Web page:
Picture a world in which your music dept. can address about 50% of the school population every year – a world where over four years, a school can address and reach almost every single student in a grade 9-12 high school.
Here are my registration numbers for next year (to the right of the class title):
That’s about 22% of the entire student body in our school. We added some stations so there wouldn’t be as big of a waiting list. I won’t go into our exact numbers for other programs here, but the performing ensembles as a whole address about another 20% of the student body.
Most HS music departments address around 20% of their student body- we’re addressing 42%. Over four years, this means we have the capacity to address every single student that comes through the doors at our school.
Does having a large mass-audience class like mine damage the performing groups? Not at all. The numbers of those groups are largely unaffected by any kind of semester-offered elective class, music or not. What my program does, however do for those groups, is provide enrichment opportunities for performance students, and creates a cool kind of cross-pollination among music students (who are sometimes isolated from the student body as far as showcasing their talents) and non-traditional music students.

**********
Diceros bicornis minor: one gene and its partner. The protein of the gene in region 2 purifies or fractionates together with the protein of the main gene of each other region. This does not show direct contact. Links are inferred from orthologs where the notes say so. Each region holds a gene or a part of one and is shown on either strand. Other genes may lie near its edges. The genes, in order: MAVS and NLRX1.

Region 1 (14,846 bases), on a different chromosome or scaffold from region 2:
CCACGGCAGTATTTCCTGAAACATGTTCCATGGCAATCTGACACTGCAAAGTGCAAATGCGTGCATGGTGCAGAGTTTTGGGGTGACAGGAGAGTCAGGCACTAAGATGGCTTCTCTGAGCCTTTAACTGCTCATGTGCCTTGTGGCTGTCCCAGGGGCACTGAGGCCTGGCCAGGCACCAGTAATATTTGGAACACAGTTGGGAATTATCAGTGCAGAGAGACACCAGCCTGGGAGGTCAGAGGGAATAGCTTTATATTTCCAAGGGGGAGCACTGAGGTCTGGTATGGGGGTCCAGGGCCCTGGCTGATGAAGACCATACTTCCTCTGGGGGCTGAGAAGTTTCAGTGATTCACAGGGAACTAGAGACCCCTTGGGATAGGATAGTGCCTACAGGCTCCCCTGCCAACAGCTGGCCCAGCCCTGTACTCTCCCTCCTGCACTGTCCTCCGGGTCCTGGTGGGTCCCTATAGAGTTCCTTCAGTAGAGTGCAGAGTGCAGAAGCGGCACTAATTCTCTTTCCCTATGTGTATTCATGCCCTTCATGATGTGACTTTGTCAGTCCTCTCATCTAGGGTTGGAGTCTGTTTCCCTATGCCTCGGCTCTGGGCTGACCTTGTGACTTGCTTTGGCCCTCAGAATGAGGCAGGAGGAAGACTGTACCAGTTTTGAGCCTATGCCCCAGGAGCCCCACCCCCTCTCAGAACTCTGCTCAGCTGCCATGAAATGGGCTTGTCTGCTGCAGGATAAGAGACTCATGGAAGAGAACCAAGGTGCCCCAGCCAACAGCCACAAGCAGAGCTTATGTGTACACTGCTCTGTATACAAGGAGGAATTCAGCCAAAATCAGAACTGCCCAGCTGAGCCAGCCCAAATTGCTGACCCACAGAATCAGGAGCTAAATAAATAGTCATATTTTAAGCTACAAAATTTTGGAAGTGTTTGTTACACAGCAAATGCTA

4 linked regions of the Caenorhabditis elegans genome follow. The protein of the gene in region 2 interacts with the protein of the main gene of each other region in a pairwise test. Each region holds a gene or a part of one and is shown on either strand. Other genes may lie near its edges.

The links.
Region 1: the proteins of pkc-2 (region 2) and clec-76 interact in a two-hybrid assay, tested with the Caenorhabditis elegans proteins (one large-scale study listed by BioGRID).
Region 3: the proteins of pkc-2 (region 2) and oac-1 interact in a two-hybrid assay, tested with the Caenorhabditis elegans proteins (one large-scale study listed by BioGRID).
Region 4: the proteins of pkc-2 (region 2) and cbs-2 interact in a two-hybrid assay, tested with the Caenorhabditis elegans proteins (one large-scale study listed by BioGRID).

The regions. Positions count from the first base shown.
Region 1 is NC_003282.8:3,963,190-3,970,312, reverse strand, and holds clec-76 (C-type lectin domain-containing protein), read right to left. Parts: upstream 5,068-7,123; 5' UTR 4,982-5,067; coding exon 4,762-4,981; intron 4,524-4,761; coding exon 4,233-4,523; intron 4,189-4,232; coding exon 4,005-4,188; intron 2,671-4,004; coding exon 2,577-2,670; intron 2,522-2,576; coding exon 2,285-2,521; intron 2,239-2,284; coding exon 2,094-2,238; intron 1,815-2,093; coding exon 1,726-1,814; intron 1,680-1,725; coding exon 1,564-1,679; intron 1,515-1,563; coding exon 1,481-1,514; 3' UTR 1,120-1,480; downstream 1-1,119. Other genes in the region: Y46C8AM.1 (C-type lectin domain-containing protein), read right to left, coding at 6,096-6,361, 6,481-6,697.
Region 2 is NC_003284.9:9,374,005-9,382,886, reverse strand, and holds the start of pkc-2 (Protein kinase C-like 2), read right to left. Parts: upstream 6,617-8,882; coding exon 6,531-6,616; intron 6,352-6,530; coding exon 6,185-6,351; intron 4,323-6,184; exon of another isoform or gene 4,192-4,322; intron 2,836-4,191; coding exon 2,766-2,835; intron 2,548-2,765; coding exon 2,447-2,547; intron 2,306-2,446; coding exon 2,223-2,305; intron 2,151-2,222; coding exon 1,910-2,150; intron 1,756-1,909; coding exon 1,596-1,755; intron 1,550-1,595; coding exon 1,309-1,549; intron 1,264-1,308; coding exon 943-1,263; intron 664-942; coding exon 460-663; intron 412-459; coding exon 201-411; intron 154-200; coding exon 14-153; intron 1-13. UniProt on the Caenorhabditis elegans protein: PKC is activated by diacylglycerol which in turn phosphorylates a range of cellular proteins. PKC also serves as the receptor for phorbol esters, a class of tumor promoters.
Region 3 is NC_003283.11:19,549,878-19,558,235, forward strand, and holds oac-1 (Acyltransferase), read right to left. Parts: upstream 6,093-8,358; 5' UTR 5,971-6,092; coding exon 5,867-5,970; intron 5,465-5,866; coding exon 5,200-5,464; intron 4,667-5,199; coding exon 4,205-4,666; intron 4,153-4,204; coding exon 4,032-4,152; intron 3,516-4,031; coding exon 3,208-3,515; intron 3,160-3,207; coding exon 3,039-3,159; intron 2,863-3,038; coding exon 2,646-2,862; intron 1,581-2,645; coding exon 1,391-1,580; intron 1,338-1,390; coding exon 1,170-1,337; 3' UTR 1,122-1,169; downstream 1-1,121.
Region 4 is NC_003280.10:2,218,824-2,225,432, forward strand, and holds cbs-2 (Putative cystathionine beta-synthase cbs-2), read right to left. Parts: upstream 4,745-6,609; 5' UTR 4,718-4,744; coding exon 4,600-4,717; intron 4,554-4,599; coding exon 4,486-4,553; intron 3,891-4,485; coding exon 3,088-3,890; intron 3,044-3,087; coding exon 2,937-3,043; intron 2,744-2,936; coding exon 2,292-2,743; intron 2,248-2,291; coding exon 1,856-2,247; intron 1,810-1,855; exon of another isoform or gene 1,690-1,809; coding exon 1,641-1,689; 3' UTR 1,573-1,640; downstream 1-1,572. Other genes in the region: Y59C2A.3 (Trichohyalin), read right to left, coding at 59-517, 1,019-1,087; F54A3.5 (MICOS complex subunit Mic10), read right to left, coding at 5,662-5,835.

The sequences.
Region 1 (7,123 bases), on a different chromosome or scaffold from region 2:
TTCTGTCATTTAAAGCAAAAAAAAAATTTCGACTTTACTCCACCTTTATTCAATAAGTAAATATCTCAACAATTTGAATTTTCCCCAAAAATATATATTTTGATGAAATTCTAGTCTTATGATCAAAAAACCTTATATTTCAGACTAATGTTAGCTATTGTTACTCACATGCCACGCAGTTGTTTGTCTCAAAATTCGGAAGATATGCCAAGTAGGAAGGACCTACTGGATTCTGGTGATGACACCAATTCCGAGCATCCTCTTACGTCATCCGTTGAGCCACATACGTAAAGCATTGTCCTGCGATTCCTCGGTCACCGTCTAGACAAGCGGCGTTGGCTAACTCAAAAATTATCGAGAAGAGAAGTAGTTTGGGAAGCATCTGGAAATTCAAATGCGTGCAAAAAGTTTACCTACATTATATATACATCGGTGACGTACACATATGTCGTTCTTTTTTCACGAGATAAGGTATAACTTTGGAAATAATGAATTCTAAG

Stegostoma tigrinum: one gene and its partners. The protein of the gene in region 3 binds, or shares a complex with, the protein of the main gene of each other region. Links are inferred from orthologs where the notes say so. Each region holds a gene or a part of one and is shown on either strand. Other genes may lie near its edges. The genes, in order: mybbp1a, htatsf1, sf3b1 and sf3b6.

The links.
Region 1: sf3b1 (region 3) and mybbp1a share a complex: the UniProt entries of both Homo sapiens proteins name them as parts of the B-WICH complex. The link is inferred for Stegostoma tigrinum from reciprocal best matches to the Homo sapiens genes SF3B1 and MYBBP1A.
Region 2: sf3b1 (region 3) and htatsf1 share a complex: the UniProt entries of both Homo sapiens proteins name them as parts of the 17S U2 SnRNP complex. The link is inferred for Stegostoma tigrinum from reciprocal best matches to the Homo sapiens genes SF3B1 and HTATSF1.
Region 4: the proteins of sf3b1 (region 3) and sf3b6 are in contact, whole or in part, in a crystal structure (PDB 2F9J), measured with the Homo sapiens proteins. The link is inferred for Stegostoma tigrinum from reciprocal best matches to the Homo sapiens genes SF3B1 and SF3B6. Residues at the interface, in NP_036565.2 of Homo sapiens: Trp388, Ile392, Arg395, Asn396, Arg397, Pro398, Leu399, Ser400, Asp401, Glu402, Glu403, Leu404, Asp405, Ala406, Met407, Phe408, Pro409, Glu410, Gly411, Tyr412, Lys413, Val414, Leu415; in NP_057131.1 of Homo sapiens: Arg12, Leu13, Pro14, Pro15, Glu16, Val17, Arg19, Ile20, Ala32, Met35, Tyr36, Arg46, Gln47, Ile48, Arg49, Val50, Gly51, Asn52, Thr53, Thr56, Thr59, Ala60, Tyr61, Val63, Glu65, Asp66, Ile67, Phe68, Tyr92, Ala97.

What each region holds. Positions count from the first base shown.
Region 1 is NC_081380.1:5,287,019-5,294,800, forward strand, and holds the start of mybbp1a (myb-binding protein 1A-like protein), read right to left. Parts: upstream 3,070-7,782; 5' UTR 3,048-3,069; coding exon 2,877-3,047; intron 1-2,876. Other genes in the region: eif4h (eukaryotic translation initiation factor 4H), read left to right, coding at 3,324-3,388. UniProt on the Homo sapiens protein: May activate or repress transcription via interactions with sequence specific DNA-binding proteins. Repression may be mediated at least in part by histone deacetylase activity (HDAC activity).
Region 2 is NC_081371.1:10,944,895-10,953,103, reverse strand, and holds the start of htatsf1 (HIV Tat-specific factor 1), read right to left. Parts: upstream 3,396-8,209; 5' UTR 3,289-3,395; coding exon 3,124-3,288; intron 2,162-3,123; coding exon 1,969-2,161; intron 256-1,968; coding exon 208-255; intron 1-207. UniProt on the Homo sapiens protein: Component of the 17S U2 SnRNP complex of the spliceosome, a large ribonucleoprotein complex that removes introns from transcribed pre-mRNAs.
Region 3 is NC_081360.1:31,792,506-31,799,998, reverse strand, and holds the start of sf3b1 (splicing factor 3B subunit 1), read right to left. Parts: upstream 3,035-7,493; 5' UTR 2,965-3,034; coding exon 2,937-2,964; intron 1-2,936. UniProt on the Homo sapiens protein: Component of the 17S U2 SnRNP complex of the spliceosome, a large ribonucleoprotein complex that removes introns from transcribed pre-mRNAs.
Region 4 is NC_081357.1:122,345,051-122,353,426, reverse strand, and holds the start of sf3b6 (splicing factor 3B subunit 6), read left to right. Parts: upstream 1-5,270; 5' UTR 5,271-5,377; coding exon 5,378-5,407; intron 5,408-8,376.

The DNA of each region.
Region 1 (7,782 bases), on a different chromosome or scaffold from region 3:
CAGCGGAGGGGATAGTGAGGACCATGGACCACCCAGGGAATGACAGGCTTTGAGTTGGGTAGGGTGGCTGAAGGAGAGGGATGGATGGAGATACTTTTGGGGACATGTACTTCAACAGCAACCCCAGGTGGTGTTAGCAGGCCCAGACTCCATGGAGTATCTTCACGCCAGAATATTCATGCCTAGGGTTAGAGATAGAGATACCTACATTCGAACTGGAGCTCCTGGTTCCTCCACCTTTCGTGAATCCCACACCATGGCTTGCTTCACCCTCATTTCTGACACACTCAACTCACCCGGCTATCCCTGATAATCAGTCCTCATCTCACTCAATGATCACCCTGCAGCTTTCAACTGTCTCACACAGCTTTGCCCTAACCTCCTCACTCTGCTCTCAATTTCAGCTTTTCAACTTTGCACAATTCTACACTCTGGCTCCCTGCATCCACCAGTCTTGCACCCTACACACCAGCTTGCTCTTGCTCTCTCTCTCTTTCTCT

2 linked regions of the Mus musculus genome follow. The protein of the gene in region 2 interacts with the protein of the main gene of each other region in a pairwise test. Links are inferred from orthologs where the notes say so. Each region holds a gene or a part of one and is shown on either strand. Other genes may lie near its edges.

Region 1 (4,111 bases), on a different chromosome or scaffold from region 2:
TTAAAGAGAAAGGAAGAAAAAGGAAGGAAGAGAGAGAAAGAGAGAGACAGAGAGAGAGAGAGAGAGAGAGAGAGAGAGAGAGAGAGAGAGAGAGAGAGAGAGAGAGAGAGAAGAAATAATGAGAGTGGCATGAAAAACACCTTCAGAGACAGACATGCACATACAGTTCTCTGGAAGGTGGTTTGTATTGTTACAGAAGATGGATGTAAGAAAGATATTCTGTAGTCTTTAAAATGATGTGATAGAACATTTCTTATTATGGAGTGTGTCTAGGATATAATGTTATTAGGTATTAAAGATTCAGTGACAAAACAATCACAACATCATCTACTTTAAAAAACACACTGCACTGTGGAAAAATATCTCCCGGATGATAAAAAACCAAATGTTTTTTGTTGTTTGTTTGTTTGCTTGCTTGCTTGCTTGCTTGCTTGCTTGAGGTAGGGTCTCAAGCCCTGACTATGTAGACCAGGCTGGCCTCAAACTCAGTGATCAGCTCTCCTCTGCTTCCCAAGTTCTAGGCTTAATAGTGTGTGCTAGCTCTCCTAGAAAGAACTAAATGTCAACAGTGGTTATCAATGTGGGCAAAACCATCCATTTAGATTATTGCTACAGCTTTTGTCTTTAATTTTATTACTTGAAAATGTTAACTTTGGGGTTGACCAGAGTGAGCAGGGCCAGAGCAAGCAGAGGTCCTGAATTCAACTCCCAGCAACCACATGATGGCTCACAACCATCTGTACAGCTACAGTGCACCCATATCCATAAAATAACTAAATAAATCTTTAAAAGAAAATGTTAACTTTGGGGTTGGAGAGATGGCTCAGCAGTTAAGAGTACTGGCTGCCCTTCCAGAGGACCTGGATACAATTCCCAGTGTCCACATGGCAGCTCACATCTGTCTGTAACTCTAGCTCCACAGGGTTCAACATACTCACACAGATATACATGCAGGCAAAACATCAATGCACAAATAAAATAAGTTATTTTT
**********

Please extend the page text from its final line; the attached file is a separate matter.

To the contrary, many performance groups, especially at larger schools, employ tons of teachers to fill a single room. This is the “too-many-eggs-in-one-basket” problem. Here’s one of the more ridiculous examples of over-staffing I found.
Firstly, assistants of any kind are much easier for administrators to cut than people who “own” their own classes. Second, why not spread those resources out among the other 80% of your student body? Are we trying to convince ourselves that specialization is the only way to teach music in a time when research in other areas of education contradicts this?
Also, having a program like this effectively “future-proofs” your program. Let’s say concert band falls out of style in the next 50 years for some reason. Having a mass-audience music class at all levels (JH and HS, I’m looking at you) guarantees some kind of music department will remain viable, have influence and provide a much needed amount of predictability to your year-to-year operations.
If you’re a music teacher, take a look at your school’s situation, and see if you can plant (or re-plant) the seeds for a general purpose music creation class at your school. Think of it as an insurance policy!